The old adage, “Don’t judge a book by its cover” has been thrown into the bottom of the sea. In fact, nowadays, a good cover will sell a book right along with a great blurb. With the market saturated by books of all kinds, your book needs to stand out with a fantastic cover. I see how authors utilize the lure of a crowdfunding site to help with cover art costs. I looked up a few companies who provide graphic design services and the prices range from $100.00 to upwards of $700.00. A good cover, again, is an investment you want to put money on. But I go back to my point — are there things I can do in order to pay for the cover myself without soliciting the help of a crowd of people?

And the dreaded marketing! Goodness gracious, marketing is a bear with acid tipped claws. You have to fight this bear in order to let people know your book is out there. You’d rather not fight the bear (literally and figuratively) but if you don’t who’s going to know about what products you have to sell? But does an author need to go to crowdfunding site in order to get help with marketing? There are dozens of free and inexpensive ways to market. Networking with other authors, developing some sort of online platform, blogging, contacting bloggers, doing a virtual book tour, developing your email list, etc. are all sweat equity ways to get the word out.

So I’ll end on this note with a disclaimer: This is an opinion. Opinions can be taken with a grain of salt. This opinion does not in any way decry, denounce, ridicule, or shame any author who has used crowdfunding sites to their advantage. The author of this opinion is fallible and subject to change her mind should life experiences do so. For those who have been successful, more power to them.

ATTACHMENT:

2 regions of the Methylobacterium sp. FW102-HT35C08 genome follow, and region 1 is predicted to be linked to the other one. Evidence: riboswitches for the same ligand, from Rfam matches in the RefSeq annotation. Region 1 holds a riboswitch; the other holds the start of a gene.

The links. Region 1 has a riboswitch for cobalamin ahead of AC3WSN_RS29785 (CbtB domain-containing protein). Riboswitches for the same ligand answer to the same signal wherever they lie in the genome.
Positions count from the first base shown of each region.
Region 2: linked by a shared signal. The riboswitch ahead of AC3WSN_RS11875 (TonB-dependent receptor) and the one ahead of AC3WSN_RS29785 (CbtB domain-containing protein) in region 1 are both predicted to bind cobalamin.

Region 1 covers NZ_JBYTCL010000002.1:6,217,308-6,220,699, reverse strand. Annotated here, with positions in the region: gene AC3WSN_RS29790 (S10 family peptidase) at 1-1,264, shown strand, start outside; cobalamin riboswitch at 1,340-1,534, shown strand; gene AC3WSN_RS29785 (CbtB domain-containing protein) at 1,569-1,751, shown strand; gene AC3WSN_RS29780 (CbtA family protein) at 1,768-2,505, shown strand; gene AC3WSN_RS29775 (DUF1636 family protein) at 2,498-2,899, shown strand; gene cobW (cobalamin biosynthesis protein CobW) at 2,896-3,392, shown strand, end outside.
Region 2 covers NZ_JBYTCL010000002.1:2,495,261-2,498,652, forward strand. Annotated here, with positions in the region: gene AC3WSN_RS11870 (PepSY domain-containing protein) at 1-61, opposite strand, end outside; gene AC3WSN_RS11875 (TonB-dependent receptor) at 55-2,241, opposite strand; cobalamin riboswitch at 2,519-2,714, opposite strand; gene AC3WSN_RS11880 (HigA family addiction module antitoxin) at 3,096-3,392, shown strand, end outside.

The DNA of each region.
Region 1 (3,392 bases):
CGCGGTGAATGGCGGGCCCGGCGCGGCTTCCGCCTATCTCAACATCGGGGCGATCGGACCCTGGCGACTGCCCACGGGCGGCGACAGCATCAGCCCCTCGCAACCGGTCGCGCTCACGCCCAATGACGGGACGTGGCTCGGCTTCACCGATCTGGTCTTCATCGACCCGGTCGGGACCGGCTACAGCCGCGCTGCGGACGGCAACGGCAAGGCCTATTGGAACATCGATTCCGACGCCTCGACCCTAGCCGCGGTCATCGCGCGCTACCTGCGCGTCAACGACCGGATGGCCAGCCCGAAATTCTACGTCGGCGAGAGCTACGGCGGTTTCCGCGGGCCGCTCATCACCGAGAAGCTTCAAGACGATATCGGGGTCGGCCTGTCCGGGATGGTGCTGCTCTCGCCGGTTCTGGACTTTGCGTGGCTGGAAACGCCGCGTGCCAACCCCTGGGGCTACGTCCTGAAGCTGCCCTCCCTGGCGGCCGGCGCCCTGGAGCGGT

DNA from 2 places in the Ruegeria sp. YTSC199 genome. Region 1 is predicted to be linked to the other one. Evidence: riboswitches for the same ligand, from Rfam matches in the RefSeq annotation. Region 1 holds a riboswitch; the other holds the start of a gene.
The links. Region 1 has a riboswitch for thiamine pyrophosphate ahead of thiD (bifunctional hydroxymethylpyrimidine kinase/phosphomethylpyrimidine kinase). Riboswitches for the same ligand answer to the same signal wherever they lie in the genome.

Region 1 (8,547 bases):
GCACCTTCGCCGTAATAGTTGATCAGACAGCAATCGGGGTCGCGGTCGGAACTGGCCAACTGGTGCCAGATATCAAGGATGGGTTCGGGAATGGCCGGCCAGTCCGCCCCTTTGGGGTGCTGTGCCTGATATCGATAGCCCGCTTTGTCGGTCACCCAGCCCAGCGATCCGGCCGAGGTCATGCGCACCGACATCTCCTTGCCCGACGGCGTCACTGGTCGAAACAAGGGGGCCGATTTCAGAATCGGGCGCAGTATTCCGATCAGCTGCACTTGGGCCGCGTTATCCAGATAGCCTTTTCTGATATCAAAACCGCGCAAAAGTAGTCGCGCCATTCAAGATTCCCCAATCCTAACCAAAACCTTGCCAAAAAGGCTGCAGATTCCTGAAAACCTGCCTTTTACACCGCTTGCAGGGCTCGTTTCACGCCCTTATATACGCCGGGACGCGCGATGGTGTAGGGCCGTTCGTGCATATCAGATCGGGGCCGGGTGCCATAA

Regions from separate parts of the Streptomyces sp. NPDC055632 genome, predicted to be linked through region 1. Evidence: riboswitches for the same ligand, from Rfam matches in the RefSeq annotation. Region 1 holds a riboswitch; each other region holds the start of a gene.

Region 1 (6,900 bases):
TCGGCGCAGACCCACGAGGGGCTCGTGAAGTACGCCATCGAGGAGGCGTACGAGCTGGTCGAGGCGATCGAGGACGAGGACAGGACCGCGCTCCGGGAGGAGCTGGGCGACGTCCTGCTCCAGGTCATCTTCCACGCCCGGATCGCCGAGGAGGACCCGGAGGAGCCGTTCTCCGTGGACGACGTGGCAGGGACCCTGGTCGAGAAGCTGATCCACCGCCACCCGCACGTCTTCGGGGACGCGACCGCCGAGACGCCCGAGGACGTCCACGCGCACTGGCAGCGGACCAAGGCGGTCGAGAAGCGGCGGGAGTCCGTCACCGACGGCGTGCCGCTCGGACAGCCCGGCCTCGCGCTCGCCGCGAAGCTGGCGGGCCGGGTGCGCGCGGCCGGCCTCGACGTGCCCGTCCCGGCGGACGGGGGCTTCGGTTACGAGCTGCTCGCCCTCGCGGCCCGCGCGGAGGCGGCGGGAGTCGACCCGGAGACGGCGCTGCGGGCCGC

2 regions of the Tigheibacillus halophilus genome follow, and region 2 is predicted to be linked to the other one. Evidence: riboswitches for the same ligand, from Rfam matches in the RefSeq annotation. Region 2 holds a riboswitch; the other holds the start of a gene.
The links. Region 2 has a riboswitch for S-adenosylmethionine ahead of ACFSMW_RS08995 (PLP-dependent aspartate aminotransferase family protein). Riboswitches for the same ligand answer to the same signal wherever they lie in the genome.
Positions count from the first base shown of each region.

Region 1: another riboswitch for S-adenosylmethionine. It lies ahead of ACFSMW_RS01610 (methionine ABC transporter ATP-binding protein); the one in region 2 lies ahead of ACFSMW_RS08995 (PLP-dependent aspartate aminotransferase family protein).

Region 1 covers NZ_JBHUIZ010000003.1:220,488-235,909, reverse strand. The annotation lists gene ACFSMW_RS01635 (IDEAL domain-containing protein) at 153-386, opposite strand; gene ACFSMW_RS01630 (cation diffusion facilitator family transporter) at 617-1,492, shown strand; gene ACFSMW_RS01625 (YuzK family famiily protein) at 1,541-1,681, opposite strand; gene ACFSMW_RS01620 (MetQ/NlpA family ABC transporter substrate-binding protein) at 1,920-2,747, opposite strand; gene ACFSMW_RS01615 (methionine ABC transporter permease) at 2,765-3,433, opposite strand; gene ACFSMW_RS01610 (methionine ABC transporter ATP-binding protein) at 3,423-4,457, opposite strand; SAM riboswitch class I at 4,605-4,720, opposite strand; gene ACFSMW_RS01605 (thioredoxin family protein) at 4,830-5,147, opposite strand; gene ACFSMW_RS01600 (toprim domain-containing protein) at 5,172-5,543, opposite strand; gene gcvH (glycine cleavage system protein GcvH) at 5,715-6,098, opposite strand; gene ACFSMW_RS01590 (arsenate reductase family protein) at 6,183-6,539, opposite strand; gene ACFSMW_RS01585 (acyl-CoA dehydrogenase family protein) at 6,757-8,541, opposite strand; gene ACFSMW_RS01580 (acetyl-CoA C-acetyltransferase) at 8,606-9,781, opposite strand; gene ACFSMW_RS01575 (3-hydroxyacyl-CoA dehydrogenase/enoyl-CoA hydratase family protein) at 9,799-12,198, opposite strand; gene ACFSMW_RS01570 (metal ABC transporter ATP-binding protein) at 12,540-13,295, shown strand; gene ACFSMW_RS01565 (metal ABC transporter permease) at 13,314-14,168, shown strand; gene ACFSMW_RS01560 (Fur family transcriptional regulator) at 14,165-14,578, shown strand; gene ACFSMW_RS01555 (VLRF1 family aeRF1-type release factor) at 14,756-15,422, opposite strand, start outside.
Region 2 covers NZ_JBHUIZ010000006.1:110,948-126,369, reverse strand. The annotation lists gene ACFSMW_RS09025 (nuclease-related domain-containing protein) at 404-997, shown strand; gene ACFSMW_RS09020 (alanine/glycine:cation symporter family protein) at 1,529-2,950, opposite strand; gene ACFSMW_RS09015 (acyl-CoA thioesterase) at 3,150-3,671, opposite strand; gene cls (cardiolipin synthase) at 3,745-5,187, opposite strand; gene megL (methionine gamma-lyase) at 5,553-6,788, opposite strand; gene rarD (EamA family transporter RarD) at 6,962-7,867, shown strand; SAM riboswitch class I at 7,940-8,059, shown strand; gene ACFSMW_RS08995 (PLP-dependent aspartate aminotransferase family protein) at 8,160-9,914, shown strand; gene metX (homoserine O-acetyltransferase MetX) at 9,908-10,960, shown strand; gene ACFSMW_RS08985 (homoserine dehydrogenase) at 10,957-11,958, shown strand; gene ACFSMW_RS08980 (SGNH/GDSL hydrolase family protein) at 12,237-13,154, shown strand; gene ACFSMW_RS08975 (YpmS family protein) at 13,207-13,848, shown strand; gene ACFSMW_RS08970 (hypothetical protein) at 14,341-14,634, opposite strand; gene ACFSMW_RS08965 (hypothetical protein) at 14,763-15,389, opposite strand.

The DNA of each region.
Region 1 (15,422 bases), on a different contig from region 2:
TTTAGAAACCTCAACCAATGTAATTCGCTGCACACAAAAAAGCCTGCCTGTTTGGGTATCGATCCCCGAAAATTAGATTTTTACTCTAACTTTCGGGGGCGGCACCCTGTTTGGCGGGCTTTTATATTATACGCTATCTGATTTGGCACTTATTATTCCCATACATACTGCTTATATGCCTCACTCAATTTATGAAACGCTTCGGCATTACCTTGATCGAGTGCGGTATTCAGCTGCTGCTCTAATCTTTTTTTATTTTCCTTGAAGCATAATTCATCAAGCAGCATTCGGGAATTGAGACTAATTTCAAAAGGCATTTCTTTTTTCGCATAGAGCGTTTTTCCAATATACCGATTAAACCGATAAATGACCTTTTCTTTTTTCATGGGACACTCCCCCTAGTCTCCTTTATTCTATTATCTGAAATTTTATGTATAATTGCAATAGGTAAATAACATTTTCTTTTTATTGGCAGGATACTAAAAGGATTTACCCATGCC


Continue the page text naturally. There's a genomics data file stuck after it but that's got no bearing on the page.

The next part of my opinion in regards to this topic will focus on this:


About the Author:

Parker J. ColeParker J. Cole is a writer and radio show host who spends most of her time reading, knitting, writing, cooking, and concocting new ideas for stories. Her first novel, Dark Cherub, won Best of Spring Reading 2013 from eMediaCampaigns. She lives in Michigan with her husband and beloved dog Sarah.

Visit her site at

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  1. jcplaty

     /  May 18, 2016

    Interesting that those seeking crowd sourcing to finance their book aren’t going the old-fashioned route of submitting to publishing houses who will do all the things you listed (and who know how to do it). The problem I’m seeing is many self-published writers aren’t necessarily putting out great work to begin with. What guarantees do investors have that the author’s work is worthy of printing? Exactly! You don’t know whether you’ll be published by going through multiple submissions to publishing houses either, but it kind of guarantees that there are some measurements of professionalism to which all writers should adhere.

  1. Crowdfunding and Authors: An Opinion Part Two | Grace & Faith 4 U